DUABI: Dubai-based Shuaa Capital, the investment bank undergoing a broad restructuring, is expanding its profitable credit finance business Gulf Finance Corp (GFC) into Saudi Arabia and may offer a stake in the unit to new investors.
"It is the only business that makes money," Chief Executive Michael Philipp said in an interview on Tuesday.
"We are starting Saudi immediately. The investment will come from outside shareholders. I can bring brand new money at the Abu Dhabi and Saudi level. It is probably hundreds of millions of dollars," Philipp said.
The company, which helped float ports operator DP World several years ago, is setting up a sharia-compliant credit or lending business in Saudi Arabia based on the UAE model and plans to build an overall lending platform in the Gulf region, Philipp said.
Gulf Finance, which offers credit and financing for small and medium sized enterprises in commercial and consumer markets, contributed a net profit of 10.6 million dirhams ($2.89 million) in the third quarter last year, compared to 6.5 million dirhams in Q3 2010.
Shuaa named former Credit Suisse banker Michael Philipp as its new chief executive in October, replacing Sameer Al Ansari. Philipp is shifting the bank’s focus away from retail brokerage to institutional clients and SME credit financing.
Shuaa Capital doesn’t expect major investment writedowns in the fourth quarter of 2011 and later in 2012, its chairman said.
"We were prudent to take write downs in Q3 so there will be no overhangs in 2012," Sheikh Maktoum bin Hasher Al Maktoum told Reuters at the interview.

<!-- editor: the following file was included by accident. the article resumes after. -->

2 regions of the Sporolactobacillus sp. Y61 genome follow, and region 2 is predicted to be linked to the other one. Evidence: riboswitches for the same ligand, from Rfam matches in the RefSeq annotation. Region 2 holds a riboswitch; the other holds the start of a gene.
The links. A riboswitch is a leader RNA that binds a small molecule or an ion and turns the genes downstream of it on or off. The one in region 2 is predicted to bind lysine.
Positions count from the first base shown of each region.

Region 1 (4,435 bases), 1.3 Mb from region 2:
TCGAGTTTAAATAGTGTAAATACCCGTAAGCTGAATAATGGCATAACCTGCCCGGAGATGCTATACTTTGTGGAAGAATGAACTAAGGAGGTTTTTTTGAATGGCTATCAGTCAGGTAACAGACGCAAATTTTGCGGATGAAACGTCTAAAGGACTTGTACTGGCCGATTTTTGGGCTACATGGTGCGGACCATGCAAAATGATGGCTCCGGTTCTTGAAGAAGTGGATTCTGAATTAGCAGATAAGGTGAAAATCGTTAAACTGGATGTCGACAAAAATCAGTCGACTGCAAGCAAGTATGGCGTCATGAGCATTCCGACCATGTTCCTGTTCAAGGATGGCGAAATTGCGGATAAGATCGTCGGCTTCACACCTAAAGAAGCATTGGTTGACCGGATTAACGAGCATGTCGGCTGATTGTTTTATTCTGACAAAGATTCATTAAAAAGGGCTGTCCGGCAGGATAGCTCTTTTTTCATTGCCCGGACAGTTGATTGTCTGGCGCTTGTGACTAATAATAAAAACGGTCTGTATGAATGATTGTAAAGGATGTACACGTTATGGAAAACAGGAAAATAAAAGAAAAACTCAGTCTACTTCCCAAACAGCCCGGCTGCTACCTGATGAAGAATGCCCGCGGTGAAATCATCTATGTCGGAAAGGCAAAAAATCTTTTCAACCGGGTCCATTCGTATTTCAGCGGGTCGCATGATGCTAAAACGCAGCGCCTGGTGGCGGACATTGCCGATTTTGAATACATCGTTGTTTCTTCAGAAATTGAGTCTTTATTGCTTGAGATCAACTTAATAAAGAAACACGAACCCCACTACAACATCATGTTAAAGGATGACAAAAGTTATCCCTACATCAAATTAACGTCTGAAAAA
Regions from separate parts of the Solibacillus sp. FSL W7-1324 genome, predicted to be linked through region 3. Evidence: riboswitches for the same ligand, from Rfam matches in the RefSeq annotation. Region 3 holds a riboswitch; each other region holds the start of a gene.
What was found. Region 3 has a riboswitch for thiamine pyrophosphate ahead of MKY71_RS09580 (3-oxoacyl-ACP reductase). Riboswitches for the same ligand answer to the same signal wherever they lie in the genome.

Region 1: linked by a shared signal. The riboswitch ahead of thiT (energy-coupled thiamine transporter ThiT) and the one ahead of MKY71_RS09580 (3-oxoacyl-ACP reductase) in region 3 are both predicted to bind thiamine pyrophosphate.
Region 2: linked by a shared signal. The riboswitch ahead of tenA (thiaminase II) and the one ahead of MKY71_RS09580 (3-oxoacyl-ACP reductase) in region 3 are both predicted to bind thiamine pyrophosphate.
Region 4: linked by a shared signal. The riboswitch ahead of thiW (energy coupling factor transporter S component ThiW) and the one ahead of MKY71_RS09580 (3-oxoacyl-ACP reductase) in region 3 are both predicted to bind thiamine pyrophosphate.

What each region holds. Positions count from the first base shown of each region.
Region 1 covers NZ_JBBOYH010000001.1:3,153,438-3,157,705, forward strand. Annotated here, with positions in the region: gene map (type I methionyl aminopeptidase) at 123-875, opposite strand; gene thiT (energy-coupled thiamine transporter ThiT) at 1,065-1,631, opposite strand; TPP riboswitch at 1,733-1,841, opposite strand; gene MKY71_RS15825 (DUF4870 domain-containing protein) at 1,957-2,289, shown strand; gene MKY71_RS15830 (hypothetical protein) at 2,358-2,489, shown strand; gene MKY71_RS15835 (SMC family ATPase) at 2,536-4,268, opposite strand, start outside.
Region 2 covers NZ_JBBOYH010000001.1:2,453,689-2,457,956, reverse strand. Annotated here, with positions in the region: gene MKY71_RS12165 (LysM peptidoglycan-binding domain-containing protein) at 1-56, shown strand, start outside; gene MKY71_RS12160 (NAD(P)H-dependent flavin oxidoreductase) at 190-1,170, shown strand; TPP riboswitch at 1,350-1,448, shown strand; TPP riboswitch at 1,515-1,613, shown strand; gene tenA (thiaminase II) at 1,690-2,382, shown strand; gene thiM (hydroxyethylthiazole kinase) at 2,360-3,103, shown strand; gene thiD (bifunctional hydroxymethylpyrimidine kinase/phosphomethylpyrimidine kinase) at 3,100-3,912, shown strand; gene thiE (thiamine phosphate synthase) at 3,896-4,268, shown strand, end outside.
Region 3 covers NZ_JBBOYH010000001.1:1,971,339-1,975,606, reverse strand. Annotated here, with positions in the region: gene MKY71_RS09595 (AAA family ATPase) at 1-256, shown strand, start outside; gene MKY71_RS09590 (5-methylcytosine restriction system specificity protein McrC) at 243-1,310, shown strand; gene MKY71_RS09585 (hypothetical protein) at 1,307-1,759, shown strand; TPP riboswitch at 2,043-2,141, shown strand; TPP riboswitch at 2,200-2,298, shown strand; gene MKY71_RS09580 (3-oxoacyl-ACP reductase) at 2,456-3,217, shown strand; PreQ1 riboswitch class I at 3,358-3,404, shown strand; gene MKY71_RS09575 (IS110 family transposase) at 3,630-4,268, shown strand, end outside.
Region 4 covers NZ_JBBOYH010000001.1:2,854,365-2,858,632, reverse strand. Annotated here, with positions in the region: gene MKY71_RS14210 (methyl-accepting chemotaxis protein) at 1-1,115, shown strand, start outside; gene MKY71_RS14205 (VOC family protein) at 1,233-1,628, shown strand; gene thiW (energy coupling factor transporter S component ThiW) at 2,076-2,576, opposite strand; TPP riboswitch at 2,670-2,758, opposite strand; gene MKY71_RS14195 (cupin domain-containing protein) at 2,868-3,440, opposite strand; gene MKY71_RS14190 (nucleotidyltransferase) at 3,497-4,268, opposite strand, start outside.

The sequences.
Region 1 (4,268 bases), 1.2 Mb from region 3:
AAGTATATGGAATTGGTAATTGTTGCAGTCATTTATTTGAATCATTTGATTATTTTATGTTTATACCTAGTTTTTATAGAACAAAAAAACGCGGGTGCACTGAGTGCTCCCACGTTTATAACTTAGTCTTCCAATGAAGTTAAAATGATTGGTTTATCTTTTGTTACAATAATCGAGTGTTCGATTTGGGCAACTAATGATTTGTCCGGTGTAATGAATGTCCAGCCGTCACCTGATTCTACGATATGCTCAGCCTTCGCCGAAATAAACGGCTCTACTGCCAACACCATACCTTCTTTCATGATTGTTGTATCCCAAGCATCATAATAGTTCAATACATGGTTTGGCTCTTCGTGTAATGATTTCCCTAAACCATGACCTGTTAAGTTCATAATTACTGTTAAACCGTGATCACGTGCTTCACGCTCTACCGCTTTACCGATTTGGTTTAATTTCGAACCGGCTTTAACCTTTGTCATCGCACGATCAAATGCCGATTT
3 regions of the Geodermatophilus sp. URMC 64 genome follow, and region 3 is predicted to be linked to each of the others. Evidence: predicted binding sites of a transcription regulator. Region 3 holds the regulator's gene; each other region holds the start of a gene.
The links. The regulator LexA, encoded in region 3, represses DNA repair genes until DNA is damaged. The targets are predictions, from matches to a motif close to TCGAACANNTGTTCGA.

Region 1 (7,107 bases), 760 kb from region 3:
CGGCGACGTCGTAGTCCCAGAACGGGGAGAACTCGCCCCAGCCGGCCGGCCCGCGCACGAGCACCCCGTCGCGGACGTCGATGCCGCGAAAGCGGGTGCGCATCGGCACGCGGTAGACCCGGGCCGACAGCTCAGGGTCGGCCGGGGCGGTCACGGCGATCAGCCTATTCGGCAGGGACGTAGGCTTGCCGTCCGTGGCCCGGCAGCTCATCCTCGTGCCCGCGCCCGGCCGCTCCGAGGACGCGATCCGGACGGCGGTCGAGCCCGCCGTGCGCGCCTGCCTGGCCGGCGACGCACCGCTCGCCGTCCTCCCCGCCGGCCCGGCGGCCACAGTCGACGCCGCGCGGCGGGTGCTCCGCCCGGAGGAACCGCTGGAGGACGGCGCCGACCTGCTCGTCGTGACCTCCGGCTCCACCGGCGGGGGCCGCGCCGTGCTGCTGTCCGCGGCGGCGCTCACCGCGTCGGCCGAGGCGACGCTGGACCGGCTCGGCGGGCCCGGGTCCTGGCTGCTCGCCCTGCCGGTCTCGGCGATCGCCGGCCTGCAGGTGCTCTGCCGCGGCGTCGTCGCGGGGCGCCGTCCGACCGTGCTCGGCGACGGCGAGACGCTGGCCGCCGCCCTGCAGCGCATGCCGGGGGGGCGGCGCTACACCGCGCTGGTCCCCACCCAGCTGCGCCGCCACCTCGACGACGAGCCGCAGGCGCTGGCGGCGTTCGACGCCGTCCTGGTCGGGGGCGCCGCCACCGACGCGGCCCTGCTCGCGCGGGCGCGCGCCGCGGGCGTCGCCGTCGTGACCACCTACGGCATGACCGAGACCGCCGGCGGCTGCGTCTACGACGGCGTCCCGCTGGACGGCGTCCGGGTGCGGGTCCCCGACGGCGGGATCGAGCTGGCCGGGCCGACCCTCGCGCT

"There could be some minor write downs in Q4 but they’re negligible," he added.
Shuaa swung to a third-quarter net loss of 156 million dirhams ($43 million) as slumping global markets hit volumes and forced the investment bank into provisions and asset revaluations.
One of the Arab world’s largest investment banks and once a symbol of the sector’s potential in the region, Shuaa was hit by the 2008 global financial downturn, with asset impairments erasing profits. Its stock has fallen 63 percent in the last year.
Shuaa’s chairman ruled out any plans to increase the capital of the company or delist shares from the Dubai financial market.
"We are over capitalized. We have $350 million of cash. What do you need more capital for?" he said.
"There are no plans to delist. It’s not even on the table. We have nothing to hide."
Shuaa, which fired close to 60 employees by the end of December, plans to lay off another 70 with the majority relating to the retail brokerage business, bringing down overall staff strength to around 100. That number will exclude 80 employees at its GFC unit, Philipp said.
"We should go down 130 people and hire 25-30 people client facing people at a later stage," he said, adding that the company will retain an institutional brokerage service.
"Our worst performing business is the retail brokerage business. We have to get rid of it," Philipp said.
Shuaa Capital had said last month that the entire cost-cutting program, which will take weeks to complete, will have a "significant" positive impact on its profits going forward.
"The decision has been made, there’s no thinking about it," Philipp said.